English sailor (Robert Knox) who was in captivity of Kandyan king in 1681 had to live in the captivity for 20 years. It is believed that Robert has done the first accurate description of the indigenous community on the island.
Robert Knox “Of these Natives there be two sorts Wild and Tame. I will begin with the former. For as in these Woods there are Wild Beasts so Wild Men also. The Land of Bintan is all covered with mighty Woods, filled with the abundance of Deer. In this Land are many of these wild men; they call them Vaddahs, dwelling near no other Inhabitants. They speak the Chingulayes Language. They kill Deer, and dry the Flesh over the fire, and the people of the Country come and buy it from them. They never Till any ground for Corn, their Food being only Flesh. They are very expert with their Bows. They have a little axe, which they stick by their sides, to cut honey out of Hollow Trees. Some few, which are near Inhabitants, have commerce with other people. They have neither Towns nor Houses, only live by the waters under a Tree, with some boughs cut and laid about them, to give notice when any wild Beasts come near, which they may hear by their rustling and be trampling upon them. Many of these Habitations we saw when we fled through the Woods, but God be praised the Vaddahs were gone.”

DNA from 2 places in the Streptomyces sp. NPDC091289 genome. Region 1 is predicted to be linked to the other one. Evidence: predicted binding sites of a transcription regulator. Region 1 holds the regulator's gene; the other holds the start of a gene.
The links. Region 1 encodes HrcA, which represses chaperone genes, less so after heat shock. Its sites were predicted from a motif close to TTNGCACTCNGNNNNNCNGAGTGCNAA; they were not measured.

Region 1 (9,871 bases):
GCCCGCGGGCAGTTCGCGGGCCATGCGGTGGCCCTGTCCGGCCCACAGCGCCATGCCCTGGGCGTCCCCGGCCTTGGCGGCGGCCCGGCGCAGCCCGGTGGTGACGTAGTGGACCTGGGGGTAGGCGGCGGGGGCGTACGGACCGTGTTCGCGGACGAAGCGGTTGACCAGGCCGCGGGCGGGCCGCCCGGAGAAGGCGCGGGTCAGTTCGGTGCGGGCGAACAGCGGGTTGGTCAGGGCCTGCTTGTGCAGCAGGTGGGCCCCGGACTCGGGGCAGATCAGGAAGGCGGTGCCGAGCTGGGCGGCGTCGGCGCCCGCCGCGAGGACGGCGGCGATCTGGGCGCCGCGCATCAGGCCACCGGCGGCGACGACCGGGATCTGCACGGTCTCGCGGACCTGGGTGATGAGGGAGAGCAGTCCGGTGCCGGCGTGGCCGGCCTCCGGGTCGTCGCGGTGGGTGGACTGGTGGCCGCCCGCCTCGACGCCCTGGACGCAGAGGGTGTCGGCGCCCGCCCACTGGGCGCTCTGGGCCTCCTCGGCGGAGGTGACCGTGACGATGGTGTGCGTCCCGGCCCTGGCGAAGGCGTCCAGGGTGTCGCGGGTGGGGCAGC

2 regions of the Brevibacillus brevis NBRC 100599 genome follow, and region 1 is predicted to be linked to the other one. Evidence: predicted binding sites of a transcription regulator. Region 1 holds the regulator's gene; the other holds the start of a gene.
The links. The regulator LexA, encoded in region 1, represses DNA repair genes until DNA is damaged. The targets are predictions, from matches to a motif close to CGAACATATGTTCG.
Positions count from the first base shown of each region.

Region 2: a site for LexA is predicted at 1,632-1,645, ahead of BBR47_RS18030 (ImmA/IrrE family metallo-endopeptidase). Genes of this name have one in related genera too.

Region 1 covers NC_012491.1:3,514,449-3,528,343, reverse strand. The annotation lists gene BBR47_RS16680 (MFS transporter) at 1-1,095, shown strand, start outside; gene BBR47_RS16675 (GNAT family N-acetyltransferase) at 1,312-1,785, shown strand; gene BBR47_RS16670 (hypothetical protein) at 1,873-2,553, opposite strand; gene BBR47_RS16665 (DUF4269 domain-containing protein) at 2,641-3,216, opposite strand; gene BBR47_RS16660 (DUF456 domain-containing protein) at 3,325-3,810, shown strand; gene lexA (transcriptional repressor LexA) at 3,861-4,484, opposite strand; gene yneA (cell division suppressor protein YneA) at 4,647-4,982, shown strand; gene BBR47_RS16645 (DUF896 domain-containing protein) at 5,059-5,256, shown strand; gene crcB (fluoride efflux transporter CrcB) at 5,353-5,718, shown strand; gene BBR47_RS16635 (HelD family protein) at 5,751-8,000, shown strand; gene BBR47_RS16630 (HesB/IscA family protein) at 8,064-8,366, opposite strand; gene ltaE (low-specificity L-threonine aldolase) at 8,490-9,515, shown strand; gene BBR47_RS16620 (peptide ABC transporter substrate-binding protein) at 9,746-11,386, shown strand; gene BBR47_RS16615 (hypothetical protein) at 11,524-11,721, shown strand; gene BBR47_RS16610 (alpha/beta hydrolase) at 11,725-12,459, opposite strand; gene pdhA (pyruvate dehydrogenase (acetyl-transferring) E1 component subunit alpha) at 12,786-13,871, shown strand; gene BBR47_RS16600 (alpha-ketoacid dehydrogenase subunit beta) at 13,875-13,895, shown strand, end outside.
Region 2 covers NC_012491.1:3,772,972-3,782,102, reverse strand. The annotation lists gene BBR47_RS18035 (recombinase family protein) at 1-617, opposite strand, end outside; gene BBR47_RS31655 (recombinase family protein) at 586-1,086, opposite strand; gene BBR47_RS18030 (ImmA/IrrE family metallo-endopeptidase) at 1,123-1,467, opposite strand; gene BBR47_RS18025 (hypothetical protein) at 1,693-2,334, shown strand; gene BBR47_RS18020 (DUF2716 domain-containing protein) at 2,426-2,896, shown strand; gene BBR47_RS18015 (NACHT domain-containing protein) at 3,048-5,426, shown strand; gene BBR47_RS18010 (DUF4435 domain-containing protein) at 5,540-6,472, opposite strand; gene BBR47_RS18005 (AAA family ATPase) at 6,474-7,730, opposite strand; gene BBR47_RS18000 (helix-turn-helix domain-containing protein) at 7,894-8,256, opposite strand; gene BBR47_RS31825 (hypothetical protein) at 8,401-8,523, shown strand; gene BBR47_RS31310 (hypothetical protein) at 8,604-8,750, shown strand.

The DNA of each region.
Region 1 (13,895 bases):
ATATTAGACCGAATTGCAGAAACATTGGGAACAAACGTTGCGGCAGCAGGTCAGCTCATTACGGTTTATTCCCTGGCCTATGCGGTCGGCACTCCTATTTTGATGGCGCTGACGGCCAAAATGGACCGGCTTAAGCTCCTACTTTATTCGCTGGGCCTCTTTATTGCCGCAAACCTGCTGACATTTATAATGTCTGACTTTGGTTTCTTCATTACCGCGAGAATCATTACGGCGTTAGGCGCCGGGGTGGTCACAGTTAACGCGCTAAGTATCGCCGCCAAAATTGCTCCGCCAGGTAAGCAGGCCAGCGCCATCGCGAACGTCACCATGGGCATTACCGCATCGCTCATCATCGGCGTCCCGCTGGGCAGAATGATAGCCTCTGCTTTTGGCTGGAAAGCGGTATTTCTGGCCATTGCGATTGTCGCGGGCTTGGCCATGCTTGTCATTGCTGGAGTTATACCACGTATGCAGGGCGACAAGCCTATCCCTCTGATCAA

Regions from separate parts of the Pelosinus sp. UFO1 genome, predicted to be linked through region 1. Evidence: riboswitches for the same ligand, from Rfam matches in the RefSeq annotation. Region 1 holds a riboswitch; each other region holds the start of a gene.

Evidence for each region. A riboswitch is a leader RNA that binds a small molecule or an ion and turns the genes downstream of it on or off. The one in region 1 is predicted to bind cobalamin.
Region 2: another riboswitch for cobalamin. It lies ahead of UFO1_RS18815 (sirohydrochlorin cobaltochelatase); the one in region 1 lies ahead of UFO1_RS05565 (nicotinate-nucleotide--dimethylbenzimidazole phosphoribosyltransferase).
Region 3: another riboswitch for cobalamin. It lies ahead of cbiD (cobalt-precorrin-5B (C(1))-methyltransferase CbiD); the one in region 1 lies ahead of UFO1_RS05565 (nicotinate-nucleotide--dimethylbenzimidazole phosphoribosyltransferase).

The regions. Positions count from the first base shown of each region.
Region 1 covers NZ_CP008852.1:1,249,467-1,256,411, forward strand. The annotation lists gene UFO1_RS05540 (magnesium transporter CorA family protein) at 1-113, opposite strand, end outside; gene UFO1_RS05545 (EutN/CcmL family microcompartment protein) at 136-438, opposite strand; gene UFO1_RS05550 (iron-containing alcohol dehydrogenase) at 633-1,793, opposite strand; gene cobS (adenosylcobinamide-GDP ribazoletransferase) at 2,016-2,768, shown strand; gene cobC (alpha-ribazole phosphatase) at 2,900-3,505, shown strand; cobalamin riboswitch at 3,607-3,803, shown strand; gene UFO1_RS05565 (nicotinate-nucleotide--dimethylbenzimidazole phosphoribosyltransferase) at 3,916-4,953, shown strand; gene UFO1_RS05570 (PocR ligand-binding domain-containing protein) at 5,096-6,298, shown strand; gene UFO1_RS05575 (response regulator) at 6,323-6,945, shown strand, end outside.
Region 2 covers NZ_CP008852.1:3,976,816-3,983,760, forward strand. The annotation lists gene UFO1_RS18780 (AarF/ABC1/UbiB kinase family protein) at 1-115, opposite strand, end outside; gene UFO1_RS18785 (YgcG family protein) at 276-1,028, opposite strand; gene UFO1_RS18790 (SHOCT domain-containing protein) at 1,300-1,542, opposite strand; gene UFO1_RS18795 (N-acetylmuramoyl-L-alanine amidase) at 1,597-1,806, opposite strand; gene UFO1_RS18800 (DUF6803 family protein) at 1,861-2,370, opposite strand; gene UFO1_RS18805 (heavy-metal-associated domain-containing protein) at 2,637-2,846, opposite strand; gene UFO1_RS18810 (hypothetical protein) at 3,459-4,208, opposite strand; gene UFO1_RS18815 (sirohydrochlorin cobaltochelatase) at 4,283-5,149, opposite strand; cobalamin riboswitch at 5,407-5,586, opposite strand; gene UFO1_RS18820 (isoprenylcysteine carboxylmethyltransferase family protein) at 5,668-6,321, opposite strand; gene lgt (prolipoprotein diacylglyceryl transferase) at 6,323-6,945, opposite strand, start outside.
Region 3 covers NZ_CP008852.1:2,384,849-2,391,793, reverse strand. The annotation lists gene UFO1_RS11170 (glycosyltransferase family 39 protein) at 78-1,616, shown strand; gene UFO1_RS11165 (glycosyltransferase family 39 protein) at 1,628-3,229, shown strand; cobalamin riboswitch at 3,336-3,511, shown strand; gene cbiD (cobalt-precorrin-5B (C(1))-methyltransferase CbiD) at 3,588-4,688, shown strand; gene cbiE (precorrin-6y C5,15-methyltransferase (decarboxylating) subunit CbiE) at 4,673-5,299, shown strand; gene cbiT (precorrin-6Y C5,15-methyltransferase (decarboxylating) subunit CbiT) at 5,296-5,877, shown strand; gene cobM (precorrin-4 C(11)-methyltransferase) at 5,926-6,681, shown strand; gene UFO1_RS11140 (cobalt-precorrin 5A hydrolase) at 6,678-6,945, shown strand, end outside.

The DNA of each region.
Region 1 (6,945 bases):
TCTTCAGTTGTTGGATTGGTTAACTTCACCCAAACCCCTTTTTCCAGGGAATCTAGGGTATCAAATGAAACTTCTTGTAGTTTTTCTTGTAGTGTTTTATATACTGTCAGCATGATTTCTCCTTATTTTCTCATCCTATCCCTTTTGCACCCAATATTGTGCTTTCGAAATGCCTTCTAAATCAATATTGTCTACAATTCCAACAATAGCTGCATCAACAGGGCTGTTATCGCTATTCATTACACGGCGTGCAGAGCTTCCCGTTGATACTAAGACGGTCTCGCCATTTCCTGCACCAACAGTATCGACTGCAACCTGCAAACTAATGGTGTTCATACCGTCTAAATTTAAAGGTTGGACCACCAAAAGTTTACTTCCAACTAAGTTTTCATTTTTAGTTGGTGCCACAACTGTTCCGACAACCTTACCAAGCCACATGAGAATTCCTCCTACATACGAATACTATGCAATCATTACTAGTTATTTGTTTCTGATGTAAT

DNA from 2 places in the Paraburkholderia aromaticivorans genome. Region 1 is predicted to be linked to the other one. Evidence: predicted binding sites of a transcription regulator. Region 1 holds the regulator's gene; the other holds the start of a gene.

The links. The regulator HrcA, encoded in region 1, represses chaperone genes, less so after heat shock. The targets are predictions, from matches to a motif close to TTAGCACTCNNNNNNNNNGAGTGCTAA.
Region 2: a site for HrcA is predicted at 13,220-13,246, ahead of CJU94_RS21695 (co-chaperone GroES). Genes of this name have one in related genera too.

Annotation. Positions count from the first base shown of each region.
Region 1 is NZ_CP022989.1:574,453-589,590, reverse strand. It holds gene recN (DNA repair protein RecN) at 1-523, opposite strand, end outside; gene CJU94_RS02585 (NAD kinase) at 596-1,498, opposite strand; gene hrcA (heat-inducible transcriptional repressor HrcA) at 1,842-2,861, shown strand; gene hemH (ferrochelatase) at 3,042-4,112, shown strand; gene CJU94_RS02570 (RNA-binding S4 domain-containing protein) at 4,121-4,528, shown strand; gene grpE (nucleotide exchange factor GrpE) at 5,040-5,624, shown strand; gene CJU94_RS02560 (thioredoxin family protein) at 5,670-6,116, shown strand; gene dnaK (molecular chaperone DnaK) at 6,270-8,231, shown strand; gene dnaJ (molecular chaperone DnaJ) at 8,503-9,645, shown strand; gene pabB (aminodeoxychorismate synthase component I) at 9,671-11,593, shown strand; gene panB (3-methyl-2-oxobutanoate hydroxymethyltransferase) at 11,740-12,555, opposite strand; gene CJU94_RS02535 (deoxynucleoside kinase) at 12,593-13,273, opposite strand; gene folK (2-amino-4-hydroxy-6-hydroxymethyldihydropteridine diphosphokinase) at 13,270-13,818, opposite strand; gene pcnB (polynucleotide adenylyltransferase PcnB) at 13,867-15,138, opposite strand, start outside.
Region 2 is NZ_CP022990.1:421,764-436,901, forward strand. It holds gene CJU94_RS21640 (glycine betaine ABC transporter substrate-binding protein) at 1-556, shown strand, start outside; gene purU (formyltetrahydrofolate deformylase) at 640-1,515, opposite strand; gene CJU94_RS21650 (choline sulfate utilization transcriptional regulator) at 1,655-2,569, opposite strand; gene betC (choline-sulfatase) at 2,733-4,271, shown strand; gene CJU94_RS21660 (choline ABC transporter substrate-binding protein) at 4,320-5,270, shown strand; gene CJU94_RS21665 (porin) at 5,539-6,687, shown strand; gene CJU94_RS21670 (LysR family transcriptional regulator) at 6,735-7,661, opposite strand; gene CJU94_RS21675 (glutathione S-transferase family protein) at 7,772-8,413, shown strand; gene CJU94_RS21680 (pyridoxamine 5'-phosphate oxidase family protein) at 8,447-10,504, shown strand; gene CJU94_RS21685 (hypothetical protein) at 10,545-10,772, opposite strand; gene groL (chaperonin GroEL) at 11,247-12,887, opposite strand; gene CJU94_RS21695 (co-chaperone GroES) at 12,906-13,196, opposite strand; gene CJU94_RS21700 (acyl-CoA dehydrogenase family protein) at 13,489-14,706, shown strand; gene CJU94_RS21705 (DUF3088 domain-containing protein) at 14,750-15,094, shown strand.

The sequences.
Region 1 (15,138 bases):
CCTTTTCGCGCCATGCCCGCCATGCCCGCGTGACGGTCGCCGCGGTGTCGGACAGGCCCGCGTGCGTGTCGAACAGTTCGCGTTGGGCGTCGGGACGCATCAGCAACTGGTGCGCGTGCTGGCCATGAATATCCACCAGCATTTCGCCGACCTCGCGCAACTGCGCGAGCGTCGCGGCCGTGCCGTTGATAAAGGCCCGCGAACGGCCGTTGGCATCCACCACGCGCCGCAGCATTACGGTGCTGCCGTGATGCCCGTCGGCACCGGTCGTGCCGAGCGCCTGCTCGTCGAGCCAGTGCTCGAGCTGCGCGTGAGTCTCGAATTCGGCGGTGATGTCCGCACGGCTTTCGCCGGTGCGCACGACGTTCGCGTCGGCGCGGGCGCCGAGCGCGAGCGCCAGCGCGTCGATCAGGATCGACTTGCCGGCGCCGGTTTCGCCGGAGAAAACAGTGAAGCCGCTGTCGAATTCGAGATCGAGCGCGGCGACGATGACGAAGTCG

Descendents of the Veddas community lives in some parts of the country even today. They still enjoy their living habitat (dry zone forests) of their ancestors. They have been careful to retain their lifestyle and pre-historic culture. Even though the meat had been their staple food, nowadays they are mainly depending on agriculture.